Outgoing Mayor of Newbury Margo Payne – a retrospective of her year in office

At the end of her tenure as Mayor of Newbury, we caught up with Margo Payne to find out about her year in office.

Margo Payne Biography

Outgoing Newbury Mayor Margo Payne was born in Manchester but when she was seven years old her family moved to Compton, where they lived until they moved to Newbury when she was 15 years old. She went to the girls grammar school and then went on to train as a nurse in Basingstoke. Due to kidney failure in 1977, however, she was advised that that a nursing career would be too physically demanding so she ended up working for British Telecom. When her two children started school she volunteered for years at John Rankin Junior School and went on to enjoy teaching there.

Once retired, Margo became a voluntary activist for Richard Benyon who encouraged her to stand as a Town Councillor. She was elected in 2015 as a Conservative councillor for Clay Hill and soon discovered how a small group of people work hard behind the scenes to make Newbury the place it is. Margo became chair of the Civic Arts Committee and was responsible for Newbury’s celebrations for the Queen’s 90th Birthday in 2016. Inspired by the Clean for the Queen campaign, she instigated the annual Newbury Community Clean where each ward now chooses an area to litter pick every March.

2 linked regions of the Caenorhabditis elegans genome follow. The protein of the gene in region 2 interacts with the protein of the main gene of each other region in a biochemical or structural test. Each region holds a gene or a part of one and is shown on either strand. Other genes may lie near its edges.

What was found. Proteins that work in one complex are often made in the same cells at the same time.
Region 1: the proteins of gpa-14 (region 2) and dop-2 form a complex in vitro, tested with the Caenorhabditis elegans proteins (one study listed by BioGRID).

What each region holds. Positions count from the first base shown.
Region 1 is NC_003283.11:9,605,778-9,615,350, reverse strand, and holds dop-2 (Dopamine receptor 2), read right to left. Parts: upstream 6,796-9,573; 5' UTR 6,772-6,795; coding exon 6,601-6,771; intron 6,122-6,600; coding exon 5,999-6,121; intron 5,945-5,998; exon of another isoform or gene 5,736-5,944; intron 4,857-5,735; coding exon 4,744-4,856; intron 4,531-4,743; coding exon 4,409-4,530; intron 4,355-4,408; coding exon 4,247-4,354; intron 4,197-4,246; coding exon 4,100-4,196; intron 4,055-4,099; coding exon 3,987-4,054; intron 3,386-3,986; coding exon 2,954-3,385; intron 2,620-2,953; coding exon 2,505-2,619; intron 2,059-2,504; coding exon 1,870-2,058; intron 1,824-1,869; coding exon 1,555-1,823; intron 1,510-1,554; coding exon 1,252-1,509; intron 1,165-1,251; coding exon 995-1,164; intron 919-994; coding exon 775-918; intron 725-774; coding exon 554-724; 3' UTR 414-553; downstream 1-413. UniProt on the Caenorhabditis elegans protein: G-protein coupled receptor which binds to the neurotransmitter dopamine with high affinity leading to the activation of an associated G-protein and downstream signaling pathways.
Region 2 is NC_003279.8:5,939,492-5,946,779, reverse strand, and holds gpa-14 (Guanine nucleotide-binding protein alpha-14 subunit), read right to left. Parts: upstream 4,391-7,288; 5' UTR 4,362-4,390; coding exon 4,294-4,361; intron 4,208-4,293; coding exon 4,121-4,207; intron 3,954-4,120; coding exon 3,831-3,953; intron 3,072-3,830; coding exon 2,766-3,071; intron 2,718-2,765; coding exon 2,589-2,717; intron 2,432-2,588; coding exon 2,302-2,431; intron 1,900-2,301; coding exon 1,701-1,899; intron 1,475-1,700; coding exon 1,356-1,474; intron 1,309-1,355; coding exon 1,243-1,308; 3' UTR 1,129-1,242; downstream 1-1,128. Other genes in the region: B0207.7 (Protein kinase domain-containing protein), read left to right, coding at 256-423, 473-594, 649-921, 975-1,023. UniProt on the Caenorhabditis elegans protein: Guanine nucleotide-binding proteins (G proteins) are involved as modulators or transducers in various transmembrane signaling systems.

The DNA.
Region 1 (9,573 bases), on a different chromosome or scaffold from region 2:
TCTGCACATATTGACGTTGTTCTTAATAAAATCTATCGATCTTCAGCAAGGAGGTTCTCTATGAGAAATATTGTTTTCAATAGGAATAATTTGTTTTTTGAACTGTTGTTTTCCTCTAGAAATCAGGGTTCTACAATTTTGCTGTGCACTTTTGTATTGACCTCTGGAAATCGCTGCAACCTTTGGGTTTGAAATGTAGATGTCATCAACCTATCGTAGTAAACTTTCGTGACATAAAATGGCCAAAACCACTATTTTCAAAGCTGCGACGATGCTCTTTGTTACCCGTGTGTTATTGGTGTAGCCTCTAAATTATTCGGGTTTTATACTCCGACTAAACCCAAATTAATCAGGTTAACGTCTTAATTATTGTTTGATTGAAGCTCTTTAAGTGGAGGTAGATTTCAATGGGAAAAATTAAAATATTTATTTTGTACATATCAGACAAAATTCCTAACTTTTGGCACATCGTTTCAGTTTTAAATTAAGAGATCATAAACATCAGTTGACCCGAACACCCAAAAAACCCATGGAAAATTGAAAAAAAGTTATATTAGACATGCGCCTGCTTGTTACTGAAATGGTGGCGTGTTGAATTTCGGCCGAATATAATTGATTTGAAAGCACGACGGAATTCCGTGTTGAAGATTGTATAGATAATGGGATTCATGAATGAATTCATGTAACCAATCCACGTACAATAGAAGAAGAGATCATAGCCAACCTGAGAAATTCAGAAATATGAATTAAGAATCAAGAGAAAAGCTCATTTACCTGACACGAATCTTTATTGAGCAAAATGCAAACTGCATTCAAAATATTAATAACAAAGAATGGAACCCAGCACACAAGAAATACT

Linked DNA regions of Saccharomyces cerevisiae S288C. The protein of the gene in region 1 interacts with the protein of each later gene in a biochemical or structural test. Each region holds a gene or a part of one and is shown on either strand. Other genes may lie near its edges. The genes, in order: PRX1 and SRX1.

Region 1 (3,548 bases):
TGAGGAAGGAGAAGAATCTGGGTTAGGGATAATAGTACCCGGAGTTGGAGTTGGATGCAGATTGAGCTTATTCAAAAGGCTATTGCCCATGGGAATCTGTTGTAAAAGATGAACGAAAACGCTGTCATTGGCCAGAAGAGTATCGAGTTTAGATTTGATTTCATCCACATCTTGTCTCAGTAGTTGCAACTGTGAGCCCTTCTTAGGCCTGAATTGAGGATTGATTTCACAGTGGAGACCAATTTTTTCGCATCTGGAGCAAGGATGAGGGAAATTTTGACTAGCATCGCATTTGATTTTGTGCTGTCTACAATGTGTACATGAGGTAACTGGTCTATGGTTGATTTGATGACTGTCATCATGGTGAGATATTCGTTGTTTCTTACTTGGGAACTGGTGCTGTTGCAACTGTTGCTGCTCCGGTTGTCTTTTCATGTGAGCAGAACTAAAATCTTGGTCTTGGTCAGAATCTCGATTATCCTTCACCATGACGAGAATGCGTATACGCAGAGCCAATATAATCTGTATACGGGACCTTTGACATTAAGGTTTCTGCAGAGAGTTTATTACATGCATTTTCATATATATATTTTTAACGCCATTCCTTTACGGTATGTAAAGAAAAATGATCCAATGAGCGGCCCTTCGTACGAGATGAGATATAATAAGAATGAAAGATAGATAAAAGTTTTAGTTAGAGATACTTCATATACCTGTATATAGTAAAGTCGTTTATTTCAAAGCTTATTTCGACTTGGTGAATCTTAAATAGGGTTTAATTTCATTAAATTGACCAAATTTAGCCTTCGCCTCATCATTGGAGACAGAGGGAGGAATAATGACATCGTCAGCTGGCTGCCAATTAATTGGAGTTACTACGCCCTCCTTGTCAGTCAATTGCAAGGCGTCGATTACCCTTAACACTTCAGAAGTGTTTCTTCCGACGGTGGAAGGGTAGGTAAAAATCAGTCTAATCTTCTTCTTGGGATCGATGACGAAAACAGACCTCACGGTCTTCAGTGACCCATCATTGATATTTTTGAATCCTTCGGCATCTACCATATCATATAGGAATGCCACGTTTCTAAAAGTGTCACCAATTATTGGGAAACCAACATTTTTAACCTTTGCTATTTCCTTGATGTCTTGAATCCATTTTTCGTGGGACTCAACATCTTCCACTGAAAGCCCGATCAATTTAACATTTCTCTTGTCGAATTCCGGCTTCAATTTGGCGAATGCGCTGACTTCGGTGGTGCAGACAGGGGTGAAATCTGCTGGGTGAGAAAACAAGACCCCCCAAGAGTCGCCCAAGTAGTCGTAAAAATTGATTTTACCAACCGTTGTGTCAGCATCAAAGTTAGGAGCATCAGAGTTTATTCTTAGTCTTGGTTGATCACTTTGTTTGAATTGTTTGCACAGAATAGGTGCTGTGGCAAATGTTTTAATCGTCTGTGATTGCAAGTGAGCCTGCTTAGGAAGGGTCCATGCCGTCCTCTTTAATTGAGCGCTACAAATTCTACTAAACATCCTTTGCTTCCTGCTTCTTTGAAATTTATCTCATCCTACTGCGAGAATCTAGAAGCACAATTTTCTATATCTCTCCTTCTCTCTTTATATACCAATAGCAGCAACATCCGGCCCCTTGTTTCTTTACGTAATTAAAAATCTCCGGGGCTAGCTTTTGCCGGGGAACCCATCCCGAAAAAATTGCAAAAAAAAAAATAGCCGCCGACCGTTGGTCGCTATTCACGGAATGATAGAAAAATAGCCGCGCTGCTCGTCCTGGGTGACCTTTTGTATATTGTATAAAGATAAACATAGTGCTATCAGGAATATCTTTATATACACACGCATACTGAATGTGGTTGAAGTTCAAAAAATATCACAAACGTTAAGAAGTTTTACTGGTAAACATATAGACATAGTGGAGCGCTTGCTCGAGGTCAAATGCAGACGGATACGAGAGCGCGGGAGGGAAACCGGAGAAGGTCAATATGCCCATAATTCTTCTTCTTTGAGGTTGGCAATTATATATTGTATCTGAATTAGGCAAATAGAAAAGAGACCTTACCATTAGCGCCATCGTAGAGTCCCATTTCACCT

Margo was voted Deputy Mayor in 2017 – 18 and that year in office gave her a taster of what life is like being visible and recognisable in town so she was prepared for life when she was elected Mayor in May 2018. When you become Mayor there is certain paraphernalia to get used to like wearing the robes and hat (unless of course there is any danger of them getting wet). Lady Mayors have to wear a hat whenever they wear a robe – whereas a male Mayor takes his hat off when indoors.

The Mayor is the apolitical, civic head of the Town Council who attends on average one event a day during their twelve month tenure. One highlight of the year is the Michelmas Fair in mid-October which dates back to the Elizabeth I charter as a fair for workers to find new employment. The event is still traditionally opened by the Mayor and children who follow the Mayor around get free rides. As well as events in Newbury, Margo also represented the town at events such as the Mock Trials at Reading Crown Court, supporting Trinity and Park House Schools, and at ceremonial events at RAF Croughton and RAF Welford.